Your Roth Account and the 2018 Rule Changes: Your Questions Answered

May 21, 2018

The rules regarding Roth accounts received an overhaul as part of the tax law changes enacted this year. Here’s what you’ll need to know to keep from getting caught by surprise!

Q: What are the new Roth conversion rules?

A: Starting in 2018 you are no longer allowed to ”unwind” or undo a conversion of dollars from an IRA to a Roth account once it’s completed. Previously you could convert dollars from your IRA to your Roth at any time during the calendar year. You also had until your tax-filing deadline, including extensions, to unwind that transaction. The old rule gave you the flexibility to convert dollars to a Roth from your IRA and see the impact on your taxes. You could then decide to keep the conversion in place or unwind some or all of it.

Q: What is the tax Impact?

A: You are allowed to convert dollars from your IRA to your Roth account at any time during the calendar year. As mentioned previously, once that conversion is completed you cannot undo it. It is permanent. You need to have a clear understanding of your tax situation and how the Roth conversion will impact the outcome before moving forward. Remember, any pre-tax money converted from an IRA to a Roth is considered taxable income and will be treated as such on your tax return.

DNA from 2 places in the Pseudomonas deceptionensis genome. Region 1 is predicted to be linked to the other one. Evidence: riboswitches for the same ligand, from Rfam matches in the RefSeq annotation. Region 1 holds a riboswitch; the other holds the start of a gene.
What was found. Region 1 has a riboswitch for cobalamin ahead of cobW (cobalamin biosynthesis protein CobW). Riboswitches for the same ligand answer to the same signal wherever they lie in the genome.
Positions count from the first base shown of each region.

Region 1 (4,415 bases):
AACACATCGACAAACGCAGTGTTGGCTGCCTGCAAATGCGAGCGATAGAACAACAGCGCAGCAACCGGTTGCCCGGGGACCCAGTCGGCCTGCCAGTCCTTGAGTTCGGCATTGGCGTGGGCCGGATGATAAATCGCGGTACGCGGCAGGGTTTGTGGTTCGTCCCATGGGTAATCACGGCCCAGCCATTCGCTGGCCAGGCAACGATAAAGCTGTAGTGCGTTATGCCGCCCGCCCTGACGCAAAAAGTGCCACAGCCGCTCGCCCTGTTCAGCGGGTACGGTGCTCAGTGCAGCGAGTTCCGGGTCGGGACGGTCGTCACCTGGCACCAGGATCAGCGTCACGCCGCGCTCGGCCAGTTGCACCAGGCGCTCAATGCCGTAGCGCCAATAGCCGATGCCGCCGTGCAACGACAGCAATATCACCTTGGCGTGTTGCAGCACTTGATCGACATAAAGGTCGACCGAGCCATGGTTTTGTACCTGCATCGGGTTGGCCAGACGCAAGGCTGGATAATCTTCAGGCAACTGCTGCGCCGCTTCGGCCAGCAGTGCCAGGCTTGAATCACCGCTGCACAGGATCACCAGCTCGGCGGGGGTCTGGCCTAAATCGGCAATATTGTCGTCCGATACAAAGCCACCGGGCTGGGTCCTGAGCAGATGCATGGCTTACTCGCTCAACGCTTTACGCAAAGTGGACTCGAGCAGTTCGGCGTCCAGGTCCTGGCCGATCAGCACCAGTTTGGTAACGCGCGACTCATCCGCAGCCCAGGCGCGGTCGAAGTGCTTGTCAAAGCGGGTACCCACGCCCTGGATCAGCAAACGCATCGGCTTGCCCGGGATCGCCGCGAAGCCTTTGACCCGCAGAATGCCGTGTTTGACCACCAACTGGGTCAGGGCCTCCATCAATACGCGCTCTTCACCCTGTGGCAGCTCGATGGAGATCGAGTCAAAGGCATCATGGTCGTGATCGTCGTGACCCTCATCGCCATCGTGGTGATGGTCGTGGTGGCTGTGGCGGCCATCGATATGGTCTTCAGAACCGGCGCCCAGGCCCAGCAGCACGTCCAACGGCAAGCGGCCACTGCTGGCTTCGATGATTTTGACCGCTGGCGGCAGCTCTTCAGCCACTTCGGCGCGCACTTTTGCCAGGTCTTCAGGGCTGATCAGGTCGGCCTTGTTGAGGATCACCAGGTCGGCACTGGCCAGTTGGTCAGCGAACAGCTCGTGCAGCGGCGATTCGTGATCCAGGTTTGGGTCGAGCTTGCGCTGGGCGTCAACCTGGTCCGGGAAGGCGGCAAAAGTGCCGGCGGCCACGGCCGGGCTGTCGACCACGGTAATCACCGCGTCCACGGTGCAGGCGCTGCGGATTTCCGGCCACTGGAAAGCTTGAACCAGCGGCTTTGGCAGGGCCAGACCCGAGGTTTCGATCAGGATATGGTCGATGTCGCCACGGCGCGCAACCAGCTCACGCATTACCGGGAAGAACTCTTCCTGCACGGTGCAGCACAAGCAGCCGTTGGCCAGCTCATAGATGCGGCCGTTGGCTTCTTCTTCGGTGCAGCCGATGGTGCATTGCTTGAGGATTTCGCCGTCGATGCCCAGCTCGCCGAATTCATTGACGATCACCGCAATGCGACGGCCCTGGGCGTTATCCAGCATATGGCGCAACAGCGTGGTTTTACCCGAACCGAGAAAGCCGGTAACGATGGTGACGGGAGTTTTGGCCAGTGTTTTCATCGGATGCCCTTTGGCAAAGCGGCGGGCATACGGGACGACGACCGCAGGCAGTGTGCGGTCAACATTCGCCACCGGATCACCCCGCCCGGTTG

Q: What about money you converted in 2017?

A: Any conversions made in 2017 fall under the previous Roth conversion rules. This means that for this year, at least, you have until your tax-filing extension deadline to unwind the 2017 transaction, if you want.

Q: How do the new rules affect my Roth contributions?

A: The rules remain the same for Roth contributions. You are still allowed to unwind a Roth contribution up until your tax-filing deadline, including extensions. If you make a Roth contribution in 2018 and later realize you didn’t qualify, you can still unwind that transaction. The income limitations to make direct Roth contributions in 2018 are modified adjusted gross income up to $189,000 for married filing jointly and $120,000, for filing single or head of household. 

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